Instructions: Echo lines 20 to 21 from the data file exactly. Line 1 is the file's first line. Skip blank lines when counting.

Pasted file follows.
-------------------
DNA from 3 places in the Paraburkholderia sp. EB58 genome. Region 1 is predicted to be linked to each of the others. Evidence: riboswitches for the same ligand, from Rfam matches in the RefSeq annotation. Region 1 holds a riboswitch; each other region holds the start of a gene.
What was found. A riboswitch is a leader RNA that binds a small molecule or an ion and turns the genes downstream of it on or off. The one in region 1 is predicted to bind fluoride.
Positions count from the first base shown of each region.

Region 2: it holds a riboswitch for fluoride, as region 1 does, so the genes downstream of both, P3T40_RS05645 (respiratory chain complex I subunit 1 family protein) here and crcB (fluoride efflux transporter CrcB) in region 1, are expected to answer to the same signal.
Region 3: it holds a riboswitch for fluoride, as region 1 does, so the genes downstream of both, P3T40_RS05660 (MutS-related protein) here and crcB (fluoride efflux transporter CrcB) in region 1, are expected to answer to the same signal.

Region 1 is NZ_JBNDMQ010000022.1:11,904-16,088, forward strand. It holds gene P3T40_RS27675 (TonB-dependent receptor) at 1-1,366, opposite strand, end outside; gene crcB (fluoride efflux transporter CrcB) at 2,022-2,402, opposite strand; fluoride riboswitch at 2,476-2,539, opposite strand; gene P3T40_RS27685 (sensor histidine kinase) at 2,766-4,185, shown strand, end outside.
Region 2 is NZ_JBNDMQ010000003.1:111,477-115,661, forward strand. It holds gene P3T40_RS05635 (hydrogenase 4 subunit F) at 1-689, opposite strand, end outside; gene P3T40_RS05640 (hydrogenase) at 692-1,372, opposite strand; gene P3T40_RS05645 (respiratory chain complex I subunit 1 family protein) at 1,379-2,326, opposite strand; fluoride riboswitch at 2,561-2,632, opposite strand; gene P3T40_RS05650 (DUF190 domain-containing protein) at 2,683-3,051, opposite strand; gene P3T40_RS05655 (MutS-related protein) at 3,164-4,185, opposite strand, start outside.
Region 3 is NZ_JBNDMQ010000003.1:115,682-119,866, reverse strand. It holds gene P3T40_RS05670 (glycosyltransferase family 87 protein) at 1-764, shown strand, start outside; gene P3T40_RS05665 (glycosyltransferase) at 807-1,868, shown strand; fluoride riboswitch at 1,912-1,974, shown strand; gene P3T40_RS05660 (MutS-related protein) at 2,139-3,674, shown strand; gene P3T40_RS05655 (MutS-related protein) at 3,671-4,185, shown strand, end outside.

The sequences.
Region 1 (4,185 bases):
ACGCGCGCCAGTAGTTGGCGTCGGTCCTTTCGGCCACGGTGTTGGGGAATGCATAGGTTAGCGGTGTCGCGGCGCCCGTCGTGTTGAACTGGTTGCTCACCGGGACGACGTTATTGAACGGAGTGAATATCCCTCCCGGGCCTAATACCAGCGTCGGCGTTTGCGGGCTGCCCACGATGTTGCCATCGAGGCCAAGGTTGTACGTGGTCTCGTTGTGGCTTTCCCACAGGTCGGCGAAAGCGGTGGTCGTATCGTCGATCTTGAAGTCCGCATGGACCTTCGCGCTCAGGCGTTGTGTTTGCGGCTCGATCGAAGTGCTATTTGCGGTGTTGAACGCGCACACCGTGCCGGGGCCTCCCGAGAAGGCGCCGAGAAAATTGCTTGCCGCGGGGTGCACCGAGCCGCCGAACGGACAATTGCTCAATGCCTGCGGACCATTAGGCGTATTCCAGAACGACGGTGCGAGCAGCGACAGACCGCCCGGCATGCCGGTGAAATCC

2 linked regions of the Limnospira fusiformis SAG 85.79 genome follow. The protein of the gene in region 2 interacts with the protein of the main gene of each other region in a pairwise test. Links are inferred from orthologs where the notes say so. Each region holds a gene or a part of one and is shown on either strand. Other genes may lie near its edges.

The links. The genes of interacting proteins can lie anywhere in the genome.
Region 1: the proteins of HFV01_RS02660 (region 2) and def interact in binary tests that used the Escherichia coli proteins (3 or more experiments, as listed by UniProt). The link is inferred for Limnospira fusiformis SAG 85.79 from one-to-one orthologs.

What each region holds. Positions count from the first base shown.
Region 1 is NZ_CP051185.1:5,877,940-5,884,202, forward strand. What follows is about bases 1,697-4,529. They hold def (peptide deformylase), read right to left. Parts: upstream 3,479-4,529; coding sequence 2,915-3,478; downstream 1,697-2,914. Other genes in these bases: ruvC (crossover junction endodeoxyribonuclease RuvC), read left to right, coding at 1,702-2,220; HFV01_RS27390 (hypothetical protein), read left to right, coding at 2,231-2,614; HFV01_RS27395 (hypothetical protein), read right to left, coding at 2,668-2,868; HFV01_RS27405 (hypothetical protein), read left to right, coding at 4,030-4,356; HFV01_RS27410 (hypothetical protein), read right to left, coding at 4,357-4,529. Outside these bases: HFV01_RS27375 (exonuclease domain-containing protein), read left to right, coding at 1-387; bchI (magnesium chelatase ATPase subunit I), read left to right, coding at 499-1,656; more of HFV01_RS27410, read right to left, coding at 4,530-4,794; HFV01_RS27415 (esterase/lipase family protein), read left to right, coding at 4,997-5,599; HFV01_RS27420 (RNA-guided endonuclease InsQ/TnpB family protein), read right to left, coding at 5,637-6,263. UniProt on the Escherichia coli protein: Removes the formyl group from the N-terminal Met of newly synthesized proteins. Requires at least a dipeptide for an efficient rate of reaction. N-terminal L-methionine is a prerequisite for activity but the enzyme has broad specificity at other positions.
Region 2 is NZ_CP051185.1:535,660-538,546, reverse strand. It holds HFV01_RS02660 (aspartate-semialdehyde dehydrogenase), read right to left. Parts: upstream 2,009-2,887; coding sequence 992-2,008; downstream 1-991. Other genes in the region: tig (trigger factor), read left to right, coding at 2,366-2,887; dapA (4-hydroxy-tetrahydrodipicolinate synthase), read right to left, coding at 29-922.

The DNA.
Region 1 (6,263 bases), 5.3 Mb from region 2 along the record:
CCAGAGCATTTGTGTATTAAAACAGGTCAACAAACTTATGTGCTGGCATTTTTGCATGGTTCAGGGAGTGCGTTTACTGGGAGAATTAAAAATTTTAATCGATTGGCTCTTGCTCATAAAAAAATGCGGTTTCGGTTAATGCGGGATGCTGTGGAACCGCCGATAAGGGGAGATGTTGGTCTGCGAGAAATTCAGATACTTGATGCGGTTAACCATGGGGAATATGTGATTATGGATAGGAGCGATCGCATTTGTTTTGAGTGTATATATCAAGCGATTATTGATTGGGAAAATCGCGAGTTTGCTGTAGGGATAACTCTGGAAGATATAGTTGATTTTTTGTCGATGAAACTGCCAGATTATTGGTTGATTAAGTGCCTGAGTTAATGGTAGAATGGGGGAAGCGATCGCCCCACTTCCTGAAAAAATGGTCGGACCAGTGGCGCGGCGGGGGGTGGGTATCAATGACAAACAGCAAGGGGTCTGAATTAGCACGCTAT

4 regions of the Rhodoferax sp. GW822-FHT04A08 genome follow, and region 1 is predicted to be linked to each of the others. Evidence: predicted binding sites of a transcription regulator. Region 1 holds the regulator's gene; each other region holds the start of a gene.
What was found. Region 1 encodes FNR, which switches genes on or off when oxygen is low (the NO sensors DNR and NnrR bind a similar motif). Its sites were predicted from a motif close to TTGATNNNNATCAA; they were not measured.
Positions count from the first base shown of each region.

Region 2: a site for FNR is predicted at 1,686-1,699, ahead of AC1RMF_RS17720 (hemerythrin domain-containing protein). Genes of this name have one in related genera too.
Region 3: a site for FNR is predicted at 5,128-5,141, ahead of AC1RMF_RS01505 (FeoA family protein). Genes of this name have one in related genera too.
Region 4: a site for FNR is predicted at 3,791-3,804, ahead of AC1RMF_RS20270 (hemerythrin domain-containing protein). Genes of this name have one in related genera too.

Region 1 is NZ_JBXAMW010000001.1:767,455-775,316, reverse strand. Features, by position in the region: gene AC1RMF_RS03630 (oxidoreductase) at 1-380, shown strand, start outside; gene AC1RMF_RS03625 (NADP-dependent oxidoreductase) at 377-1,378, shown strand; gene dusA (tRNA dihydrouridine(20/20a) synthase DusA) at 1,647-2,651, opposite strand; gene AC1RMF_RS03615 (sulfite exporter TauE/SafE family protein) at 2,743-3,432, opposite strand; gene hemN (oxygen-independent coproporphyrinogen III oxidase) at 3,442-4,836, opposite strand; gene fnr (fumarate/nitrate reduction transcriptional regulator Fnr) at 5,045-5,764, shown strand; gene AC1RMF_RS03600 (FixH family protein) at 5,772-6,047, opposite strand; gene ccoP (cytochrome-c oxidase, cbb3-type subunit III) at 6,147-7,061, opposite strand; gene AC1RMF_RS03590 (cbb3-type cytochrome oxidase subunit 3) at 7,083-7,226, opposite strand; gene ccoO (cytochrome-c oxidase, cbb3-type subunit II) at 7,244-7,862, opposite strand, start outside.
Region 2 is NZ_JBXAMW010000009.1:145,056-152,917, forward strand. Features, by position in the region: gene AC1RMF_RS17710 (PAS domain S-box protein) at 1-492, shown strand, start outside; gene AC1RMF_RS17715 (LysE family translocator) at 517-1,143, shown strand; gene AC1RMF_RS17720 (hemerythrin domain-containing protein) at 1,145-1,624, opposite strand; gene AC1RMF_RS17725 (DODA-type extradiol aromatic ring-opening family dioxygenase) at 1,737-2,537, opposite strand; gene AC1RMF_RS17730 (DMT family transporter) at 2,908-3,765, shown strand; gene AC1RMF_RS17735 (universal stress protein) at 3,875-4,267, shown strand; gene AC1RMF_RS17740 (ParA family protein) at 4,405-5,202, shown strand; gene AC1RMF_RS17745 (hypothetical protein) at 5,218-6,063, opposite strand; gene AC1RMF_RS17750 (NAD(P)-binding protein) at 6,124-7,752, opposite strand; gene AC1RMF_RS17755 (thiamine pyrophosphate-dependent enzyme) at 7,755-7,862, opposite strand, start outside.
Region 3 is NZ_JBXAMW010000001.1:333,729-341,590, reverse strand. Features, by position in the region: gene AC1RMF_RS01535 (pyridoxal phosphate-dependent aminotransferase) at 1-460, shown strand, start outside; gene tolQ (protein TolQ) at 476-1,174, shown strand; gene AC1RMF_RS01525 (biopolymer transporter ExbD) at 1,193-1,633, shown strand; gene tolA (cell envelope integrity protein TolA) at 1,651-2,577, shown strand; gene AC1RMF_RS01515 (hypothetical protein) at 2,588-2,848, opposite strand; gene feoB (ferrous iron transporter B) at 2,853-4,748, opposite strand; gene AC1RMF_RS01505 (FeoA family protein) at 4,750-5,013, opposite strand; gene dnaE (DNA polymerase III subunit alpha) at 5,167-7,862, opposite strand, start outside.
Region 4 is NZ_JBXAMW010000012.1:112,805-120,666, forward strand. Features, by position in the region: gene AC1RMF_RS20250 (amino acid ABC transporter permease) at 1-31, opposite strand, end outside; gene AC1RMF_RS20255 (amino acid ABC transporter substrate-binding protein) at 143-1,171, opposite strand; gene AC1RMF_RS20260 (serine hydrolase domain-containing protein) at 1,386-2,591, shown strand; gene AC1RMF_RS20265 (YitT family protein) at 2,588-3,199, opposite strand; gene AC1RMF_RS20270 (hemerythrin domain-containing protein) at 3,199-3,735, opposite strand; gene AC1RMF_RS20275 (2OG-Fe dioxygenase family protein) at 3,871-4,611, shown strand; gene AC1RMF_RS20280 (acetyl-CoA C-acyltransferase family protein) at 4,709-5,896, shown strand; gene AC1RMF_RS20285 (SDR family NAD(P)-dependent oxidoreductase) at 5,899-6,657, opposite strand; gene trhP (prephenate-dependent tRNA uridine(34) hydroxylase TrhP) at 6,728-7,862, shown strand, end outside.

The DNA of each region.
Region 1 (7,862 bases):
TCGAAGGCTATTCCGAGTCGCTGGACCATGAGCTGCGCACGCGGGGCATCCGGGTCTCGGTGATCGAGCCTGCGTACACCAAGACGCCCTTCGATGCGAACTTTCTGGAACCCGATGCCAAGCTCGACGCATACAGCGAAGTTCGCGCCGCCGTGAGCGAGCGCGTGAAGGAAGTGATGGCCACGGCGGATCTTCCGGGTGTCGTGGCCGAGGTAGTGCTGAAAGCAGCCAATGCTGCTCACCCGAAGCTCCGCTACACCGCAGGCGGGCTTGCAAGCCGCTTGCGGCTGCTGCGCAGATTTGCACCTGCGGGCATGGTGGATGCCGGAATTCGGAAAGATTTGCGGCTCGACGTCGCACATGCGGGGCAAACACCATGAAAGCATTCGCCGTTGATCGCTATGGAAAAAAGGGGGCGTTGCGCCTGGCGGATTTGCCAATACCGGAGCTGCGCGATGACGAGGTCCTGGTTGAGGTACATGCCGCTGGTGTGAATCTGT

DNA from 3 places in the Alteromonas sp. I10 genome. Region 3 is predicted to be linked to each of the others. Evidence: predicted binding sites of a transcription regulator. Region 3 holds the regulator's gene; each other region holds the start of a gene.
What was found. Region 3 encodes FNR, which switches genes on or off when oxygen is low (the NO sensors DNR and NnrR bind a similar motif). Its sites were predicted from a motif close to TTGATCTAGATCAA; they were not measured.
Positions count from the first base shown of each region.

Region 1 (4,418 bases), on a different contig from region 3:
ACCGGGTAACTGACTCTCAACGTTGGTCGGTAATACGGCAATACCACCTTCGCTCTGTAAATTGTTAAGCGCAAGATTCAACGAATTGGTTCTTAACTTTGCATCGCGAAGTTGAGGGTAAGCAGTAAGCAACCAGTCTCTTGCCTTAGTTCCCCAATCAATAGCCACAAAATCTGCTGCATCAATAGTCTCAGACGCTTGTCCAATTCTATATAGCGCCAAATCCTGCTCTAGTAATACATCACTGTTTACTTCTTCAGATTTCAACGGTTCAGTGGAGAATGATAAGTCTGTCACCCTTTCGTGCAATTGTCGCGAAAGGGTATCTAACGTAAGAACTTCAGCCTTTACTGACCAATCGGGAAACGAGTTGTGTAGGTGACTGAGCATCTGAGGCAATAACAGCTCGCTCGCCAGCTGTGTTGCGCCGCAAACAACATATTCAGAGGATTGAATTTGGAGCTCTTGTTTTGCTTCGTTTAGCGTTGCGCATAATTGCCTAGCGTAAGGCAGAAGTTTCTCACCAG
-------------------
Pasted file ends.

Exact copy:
CCAGAGCATTTGTGTATTAAAACAGGTCAACAAACTTATGTGCTGGCATTTTTGCATGGTTCAGGGAGTGCGTTTACTGGGAGAATTAAAAATTTTAATCGATTGGCTCTTGCTCATAAAAAAATGCGGTTTCGGTTAATGCGGGATGCTGTGGAACCGCCGATAAGGGGAGATGTTGGTCTGCGAGAAATTCAGATACTTGATGCGGTTAACCATGGGGAATATGTGATTATGGATAGGAGCGATCGCATTTGTTTTGAGTGTATATATCAAGCGATTATTGATTGGGAAAATCGCGAGTTTGCTGTAGGGATAACTCTGGAAGATATAGTTGATTTTTTGTCGATGAAACTGCCAGATTATTGGTTGATTAAGTGCCTGAGTTAATGGTAGAATGGGGGAAGCGATCGCCCCACTTCCTGAAAAAATGGTCGGACCAGTGGCGCGGCGGGGGGTGGGTATCAATGACAAACAGCAAGGGGTCTGAATTAGCACGCTAT

4 regions of the Rhodoferax sp. GW822-FHT04A08 genome follow, and region 1 is predicted to be linked to each of the others. Evidence: predicted binding sites of a transcription regulator. Region 1 holds the regulator's gene; each other region holds the start of a gene.